UVM Department of Medicine, Veterans’ Administration make clinic access easier
Traveling 90 miles from Burlington to the Veterans Administration (VA) Medical Center in White River Junction, VT, can be difficult, especially in winter. It’s even more challenging for the veteran who is living with chronic pain or has been diagnosed with a sleep disorder or irregular heartbeat. If that veteran doesn’t drive or have access to a car, it’s virtually impossible.
The October 2013 opening of Burlington’s Lakeside Clinic – and its ongoing partnership with the Department of Medicine at the Larner College of Medicine – expands care options for local veterans. Fourteen internal medicine residents – new doctors continuing their training at a hospital – routinely spend about 20 days of their outpatient medicine experience at the clinic.
The newest focus at the Lakeside Clinic is sleep medicine.
“It’s great for our residents to see how care, as we move forward, is going to look in the outpatient setting,” says Mark Pasanen, MD, a hospitalist, associate professor of Medicine and director of the Internal Medicine Residency Program.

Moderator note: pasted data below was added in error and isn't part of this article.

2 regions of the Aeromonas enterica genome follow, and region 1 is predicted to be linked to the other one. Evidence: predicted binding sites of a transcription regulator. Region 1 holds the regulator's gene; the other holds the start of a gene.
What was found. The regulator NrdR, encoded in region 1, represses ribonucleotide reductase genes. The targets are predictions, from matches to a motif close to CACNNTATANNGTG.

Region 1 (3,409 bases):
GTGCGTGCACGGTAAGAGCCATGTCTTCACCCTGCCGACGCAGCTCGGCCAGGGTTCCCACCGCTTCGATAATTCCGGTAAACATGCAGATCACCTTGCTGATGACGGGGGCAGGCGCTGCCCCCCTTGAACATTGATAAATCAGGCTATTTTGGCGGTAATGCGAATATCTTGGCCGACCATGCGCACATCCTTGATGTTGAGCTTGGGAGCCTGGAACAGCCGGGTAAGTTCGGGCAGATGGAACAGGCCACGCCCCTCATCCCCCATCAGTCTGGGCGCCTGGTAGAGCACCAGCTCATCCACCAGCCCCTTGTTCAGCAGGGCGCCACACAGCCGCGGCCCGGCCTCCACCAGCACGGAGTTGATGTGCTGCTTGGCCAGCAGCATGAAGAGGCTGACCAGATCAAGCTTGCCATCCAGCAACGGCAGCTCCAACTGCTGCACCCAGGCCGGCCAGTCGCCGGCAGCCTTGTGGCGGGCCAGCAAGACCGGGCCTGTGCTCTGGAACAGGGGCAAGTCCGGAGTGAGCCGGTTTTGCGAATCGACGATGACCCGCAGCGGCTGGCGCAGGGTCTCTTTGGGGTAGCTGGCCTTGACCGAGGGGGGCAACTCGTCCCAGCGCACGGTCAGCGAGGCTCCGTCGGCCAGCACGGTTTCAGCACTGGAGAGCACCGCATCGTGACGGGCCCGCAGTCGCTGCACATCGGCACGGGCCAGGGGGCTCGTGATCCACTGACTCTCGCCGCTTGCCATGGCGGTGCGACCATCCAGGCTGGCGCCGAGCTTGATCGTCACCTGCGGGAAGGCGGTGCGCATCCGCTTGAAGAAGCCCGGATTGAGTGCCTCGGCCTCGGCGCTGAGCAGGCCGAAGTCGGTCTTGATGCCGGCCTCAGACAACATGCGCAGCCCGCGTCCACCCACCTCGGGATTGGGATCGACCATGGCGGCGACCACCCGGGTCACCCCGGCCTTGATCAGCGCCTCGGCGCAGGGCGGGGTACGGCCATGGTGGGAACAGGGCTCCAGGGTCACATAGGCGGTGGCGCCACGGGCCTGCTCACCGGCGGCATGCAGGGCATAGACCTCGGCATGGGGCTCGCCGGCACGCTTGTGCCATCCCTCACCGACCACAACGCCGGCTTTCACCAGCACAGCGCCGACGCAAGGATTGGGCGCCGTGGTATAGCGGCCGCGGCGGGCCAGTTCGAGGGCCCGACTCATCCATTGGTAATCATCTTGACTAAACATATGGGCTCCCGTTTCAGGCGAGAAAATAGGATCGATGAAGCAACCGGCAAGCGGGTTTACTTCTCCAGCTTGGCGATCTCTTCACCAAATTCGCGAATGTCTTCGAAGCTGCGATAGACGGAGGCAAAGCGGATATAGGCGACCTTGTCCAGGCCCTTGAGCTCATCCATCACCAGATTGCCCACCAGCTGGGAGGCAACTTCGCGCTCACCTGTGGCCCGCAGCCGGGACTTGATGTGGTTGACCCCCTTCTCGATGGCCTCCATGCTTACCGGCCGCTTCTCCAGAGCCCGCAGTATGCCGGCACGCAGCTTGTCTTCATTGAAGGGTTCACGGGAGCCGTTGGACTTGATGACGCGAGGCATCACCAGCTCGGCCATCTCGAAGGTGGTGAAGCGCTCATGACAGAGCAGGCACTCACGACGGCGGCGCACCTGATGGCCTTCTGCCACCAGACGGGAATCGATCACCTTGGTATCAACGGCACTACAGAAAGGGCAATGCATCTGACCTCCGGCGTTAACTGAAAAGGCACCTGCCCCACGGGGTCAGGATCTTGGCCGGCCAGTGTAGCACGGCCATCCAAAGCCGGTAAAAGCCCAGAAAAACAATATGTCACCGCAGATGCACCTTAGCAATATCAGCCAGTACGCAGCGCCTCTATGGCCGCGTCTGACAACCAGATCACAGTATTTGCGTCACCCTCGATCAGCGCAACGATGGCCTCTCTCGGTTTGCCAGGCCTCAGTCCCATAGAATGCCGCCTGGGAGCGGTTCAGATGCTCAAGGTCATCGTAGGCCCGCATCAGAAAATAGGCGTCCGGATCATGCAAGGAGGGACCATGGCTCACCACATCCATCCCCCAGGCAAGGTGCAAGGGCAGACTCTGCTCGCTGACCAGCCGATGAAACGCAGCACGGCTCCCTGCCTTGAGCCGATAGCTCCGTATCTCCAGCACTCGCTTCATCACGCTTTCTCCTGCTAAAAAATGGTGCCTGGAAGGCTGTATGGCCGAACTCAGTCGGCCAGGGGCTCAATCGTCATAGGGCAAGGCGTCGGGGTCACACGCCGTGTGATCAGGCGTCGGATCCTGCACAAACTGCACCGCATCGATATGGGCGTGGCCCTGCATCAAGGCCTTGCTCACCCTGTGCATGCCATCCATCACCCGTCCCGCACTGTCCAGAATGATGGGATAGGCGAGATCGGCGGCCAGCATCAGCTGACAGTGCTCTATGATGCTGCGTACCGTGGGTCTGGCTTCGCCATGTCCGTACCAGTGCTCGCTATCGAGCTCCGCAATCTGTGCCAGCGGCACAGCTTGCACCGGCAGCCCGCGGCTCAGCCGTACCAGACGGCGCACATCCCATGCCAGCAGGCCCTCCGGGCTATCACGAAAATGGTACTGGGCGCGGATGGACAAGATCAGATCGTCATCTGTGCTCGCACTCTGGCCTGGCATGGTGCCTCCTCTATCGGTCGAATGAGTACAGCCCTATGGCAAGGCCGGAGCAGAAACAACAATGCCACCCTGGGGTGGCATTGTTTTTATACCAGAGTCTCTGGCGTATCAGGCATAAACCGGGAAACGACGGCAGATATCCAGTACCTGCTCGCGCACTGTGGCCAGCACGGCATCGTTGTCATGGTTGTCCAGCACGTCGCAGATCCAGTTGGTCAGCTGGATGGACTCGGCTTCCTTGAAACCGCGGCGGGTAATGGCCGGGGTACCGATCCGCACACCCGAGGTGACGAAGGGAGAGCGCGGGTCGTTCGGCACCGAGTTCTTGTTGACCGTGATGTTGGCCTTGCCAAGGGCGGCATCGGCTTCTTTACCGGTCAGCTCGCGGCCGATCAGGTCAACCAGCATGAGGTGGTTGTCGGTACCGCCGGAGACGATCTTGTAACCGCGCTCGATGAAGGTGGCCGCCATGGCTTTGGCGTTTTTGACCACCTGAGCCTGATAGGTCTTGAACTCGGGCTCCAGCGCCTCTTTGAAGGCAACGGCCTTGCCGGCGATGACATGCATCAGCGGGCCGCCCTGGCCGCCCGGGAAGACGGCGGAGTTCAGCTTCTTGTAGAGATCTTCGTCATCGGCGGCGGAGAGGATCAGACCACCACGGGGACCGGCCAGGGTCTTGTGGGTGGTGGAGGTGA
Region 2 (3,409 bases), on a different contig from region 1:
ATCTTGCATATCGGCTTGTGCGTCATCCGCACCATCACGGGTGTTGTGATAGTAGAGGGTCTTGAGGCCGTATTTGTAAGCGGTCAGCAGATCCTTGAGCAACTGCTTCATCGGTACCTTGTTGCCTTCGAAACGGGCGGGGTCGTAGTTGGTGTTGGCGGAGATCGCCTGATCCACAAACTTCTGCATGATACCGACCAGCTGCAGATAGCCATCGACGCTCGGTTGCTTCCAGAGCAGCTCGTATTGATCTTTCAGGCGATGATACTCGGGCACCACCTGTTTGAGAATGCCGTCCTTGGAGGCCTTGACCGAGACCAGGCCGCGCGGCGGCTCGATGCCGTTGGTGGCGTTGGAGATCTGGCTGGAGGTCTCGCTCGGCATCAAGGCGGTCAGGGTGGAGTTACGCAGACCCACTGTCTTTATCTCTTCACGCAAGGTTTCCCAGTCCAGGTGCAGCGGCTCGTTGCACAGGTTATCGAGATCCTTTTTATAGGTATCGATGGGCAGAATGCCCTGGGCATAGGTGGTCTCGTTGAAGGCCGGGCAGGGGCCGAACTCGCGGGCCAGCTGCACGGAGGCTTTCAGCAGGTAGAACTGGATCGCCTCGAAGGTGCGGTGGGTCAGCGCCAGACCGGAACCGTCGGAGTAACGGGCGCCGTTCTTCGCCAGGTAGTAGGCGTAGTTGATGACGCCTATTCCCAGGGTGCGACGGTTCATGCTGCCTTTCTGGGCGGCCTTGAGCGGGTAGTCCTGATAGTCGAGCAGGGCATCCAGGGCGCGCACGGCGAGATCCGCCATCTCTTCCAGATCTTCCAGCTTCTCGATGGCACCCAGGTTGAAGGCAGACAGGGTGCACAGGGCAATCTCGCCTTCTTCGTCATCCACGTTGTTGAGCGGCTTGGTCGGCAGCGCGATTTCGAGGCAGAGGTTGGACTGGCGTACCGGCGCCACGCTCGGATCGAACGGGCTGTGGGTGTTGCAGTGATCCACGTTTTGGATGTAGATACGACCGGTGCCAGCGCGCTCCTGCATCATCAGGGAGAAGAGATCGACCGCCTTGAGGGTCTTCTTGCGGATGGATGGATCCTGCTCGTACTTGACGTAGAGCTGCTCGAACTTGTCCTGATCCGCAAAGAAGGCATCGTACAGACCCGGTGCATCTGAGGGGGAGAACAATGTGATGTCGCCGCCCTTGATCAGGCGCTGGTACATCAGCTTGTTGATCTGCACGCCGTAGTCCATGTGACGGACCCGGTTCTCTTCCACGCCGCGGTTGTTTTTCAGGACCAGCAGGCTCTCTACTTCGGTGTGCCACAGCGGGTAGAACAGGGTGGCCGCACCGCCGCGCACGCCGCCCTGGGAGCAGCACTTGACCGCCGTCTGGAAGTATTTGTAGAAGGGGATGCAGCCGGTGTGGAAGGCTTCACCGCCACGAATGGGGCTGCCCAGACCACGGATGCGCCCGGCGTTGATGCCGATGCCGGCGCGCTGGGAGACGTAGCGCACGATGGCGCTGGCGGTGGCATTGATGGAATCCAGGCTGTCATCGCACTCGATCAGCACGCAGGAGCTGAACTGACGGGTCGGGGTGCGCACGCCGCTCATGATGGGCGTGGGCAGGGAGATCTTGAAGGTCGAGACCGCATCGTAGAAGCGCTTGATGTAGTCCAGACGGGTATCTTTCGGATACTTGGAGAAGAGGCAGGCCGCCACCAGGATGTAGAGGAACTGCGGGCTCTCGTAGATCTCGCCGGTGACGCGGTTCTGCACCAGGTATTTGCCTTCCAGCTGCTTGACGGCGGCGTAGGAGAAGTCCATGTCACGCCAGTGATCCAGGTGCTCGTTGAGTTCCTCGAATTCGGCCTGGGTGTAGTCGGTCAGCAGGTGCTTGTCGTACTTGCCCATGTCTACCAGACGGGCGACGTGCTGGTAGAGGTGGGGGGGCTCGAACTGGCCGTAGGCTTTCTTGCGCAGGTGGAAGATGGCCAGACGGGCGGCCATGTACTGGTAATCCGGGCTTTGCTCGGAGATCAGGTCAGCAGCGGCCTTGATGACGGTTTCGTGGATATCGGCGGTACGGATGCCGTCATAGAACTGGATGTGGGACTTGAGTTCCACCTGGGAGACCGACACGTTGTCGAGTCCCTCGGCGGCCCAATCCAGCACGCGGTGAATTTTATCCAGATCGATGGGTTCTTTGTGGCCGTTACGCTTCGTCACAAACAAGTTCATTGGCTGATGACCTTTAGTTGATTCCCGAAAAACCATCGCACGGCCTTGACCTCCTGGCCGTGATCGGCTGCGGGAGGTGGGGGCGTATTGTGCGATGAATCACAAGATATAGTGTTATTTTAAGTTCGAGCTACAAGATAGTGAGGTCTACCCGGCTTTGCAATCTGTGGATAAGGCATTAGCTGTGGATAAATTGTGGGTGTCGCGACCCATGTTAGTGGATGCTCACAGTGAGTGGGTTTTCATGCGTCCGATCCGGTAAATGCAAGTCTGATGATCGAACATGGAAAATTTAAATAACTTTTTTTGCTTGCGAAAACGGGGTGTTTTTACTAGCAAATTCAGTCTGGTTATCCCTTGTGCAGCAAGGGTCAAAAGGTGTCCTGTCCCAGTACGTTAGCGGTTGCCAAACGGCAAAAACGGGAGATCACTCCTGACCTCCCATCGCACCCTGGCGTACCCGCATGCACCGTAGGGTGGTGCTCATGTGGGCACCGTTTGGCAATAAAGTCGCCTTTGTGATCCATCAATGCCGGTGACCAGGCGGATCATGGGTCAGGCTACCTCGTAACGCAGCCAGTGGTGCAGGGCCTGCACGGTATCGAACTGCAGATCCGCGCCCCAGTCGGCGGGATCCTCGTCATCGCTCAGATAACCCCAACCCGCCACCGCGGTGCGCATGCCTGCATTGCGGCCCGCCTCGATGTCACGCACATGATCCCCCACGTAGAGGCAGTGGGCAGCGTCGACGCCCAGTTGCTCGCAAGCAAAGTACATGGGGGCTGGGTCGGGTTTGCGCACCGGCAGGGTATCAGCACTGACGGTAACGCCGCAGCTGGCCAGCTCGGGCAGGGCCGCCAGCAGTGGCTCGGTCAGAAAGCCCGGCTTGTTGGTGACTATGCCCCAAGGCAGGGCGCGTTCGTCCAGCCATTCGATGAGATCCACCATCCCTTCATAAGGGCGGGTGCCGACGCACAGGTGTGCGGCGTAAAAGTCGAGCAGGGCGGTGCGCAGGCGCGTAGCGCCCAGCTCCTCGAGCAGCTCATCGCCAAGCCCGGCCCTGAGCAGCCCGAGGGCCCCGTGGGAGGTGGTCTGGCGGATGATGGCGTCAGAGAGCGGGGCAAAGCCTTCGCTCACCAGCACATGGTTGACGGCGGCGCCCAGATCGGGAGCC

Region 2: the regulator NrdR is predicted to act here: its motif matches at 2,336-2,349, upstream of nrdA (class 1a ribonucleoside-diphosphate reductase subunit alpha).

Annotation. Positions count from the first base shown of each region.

Residents, fellows (board-qualified physicians pursuing subspecialty training) and department of Medicine faculty are providing specialized care that might otherwise have slipped through the cracks. Since a dermatology clinic was launched at Lakeside in October 2015, more than 50 skin cancers have been biopsied.
Veterans diagnosed with skin cancer can choose treatment in either White River Junction or at UVM Medical Center. The partnership has also allowed Dermatology to add a seventh resident at the VA, which has historically been affiliated with Dartmouth-Hitchcock Medical Center.
Cardiology’s relationship with the VA goes back more than a decade. “From our perspective,” says David Schneider, MD, medical director of Cardiovascular Services for The University of Vermont Health Network and professor of Medicine, “there was a clinical need there that dovetailed nicely with an educational opportunity: the patients are getting the best care, but the fellow is really driving the interaction with the patient, which gives them that level of responsibility and provides a great learning environment.”
The newest focus at Lakeside is sleep medicine. Pulmonologist Susan Dunning, MD, assistant professor of Medicine and director of the UVM Medical Center Sleep Program, established a limited sleep clinic there in late December 2015 and hopes to expand it as needed.
As these clinical partnerships continue to thrive, the department of Medicine is now also exploring the possibility for research collaborations with the VA.